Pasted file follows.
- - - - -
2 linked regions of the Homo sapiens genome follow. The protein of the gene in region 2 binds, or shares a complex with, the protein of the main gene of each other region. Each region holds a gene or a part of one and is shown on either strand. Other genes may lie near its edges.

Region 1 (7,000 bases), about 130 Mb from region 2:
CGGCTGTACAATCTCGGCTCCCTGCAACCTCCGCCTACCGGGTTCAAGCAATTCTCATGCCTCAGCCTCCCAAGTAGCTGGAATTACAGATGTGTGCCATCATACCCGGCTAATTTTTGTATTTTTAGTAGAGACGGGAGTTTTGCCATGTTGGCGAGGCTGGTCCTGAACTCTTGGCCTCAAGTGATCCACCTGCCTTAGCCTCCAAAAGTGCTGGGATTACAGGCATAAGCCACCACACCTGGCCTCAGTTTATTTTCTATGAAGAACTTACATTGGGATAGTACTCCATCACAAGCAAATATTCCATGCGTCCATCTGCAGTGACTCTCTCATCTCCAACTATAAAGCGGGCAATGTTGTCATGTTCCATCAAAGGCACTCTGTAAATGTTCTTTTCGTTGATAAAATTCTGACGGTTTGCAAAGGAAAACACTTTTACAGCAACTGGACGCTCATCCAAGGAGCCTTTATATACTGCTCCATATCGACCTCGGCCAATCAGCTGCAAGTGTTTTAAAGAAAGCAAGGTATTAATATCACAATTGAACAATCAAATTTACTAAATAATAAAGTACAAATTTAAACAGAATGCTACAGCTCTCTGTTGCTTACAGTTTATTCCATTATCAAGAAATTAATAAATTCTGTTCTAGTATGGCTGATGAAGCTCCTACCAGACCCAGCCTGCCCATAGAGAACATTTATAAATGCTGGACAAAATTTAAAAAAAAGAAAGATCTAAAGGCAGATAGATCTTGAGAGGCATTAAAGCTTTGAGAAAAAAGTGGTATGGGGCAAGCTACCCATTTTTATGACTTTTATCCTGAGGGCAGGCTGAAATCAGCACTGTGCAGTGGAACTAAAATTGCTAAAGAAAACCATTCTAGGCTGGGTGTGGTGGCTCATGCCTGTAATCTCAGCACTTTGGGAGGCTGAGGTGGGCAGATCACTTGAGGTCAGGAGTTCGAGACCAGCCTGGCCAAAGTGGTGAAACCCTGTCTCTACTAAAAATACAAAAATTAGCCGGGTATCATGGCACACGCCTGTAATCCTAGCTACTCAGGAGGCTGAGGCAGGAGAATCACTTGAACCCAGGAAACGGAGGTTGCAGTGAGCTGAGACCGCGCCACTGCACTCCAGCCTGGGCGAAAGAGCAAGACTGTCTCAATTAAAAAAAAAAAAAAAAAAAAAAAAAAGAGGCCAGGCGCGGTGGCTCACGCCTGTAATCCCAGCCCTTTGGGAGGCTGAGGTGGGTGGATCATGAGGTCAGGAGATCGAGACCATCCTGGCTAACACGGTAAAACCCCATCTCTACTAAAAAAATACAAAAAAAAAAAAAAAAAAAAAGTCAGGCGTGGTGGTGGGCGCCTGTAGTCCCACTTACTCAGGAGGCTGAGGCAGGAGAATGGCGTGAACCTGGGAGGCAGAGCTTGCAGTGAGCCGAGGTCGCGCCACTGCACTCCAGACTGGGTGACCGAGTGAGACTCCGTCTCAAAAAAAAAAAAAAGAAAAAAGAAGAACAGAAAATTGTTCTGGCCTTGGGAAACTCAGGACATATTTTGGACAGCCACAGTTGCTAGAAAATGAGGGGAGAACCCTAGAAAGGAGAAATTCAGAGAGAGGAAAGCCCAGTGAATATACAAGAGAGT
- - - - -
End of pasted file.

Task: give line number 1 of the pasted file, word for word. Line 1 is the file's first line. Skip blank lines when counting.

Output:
2 linked regions of the Homo sapiens genome follow. The protein of the gene in region 2 binds, or shares a complex with, the protein of the main gene of each other region. Each region holds a gene or a part of one and is shown on either strand. Other genes may lie near its edges.